Mickey Mouse: Teaching Tool for Evolution

25 Aug

Boston.com brings us a story from the New York Times (which requires login) of a Florida teacher using images of Mickey Mouse to teach evolution:

A former Navy flight instructor not used to pulling his punches, Campbell fought hard for passage of the new standards. But with his students last spring, he found himself treading carefully as he tried to bridge an ideological divide that stretches well beyond his classroom. He started with Mickey Mouse.

On the projector, Campbell placed slides of the cartoon icon: one at his skinny genesis in 1928, one from his 1940 turn as the impish “Sorcerer’s Apprentice,” and one of the rounded, ingratiating charmer of Mouse Club fame.

“How,” he asked his students, “has Mickey changed?”

Natives of Disney World’s home state, they waved their hands and called out answers.

“His tail gets shorter,” Bryce volunteered.

“Bigger eyes!” someone else shouted.

“He looks happier,” one girl observed. “And cuter.”

Campbell smiled. “Mickey evolved,” he said. “And Mickey gets cuter because Walt Disney makes more money that way. That is ‘selection.’ ”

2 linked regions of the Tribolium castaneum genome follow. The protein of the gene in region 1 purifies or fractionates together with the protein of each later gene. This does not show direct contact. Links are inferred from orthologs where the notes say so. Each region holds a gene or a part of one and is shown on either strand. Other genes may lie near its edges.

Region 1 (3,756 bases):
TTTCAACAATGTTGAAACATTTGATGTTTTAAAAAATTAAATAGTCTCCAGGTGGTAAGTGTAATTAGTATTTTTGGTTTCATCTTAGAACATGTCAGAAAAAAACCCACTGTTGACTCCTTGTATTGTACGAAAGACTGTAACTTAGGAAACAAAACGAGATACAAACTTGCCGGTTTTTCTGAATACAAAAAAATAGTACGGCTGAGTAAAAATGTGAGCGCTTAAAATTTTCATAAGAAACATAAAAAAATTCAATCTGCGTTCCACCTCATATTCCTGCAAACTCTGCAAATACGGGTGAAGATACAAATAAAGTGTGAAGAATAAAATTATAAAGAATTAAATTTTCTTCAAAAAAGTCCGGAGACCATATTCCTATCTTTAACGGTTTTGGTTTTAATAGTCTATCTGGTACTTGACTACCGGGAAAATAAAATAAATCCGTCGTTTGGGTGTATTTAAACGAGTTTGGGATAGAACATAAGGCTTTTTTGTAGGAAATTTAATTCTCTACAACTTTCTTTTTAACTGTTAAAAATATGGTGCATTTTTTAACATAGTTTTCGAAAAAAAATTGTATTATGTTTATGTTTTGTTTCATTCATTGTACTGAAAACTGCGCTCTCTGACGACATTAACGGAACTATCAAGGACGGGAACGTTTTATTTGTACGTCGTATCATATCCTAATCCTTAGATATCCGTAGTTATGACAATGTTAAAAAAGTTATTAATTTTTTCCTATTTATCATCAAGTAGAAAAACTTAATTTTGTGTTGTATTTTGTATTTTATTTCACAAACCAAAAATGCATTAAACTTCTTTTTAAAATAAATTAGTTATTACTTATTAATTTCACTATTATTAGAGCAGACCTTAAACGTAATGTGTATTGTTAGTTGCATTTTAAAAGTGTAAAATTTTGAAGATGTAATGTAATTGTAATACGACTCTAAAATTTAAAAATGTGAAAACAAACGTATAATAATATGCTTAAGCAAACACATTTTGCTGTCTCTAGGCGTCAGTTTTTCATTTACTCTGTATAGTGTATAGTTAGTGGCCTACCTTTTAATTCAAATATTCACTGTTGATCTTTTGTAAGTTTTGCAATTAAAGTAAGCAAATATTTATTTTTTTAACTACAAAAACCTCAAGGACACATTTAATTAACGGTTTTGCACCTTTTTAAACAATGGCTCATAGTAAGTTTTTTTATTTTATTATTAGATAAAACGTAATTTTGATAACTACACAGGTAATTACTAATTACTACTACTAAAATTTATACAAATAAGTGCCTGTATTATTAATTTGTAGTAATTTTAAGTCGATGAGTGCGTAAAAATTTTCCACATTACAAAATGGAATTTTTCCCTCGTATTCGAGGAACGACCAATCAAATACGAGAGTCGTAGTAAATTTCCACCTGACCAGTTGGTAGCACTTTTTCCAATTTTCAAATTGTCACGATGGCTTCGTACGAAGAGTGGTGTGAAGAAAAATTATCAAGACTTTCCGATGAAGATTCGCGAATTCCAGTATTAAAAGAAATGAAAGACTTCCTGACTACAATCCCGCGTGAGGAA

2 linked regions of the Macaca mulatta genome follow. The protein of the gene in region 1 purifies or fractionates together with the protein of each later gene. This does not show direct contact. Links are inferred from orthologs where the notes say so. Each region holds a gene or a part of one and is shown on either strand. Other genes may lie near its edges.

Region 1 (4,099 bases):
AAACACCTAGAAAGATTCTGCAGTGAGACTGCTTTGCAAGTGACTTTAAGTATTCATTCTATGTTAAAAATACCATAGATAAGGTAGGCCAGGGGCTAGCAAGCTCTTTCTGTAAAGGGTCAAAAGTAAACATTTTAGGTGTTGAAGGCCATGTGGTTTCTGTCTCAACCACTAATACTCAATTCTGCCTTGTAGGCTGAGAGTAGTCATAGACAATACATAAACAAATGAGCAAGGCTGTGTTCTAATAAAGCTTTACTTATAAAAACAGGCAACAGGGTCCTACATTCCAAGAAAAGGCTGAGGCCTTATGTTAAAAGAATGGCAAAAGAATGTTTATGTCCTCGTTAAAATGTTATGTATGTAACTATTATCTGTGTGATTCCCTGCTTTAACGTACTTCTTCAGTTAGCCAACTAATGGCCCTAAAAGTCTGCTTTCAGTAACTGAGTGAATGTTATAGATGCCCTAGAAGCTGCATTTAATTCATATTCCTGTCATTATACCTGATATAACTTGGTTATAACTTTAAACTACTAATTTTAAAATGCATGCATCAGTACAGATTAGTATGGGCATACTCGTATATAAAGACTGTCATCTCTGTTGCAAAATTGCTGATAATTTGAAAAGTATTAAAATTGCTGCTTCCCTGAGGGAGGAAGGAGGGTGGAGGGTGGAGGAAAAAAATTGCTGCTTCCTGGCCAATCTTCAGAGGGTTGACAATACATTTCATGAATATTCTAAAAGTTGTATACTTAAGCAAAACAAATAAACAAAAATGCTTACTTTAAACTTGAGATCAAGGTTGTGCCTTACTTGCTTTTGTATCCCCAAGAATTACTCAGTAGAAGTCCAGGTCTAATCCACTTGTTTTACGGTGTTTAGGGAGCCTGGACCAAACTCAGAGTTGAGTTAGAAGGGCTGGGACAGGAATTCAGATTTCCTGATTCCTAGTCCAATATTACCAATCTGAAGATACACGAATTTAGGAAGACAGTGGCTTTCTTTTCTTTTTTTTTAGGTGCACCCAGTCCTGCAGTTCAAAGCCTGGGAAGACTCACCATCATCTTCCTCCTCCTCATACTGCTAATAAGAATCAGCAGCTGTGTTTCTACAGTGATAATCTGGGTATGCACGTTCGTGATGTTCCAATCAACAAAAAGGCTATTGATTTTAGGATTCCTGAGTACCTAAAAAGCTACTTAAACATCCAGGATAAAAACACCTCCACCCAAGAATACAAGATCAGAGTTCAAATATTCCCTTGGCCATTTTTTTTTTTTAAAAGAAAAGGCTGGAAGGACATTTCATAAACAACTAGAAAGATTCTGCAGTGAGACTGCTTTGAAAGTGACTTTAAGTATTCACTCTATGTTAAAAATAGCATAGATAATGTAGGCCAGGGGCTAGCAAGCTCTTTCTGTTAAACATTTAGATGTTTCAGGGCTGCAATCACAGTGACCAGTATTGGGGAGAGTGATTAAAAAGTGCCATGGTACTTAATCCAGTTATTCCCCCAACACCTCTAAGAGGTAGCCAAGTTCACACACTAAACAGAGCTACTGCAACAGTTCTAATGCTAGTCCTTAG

Later, he would get to the touchier part, about how the minute changes in organisms that drive biological change arise spontaneously, without direction. And how a struggle for existence among naturally varying individuals has helped to generate every species, living and extinct, on the planet.

What a wonderful companion piece this is to the news that vintage images of our dear little rodent may in fact be public domain! Leaving aside of course the stormy politics over teaching evolution, and of Florida’s decision that it must be taught, I’m sure there are plenty of teachers out there who could develop innovative curriculum using Mickey’s familiar and appealing image, and perhaps even distribute that curriculum under a Creative Commons license.

There are good reasons for intellectual property to make its way into the public domain. And it is, of course, ironic that the Mickey Mouse Protection Act may not in fact have covered vintage Mickey at all.

(Hat tip: BoingBoing.)

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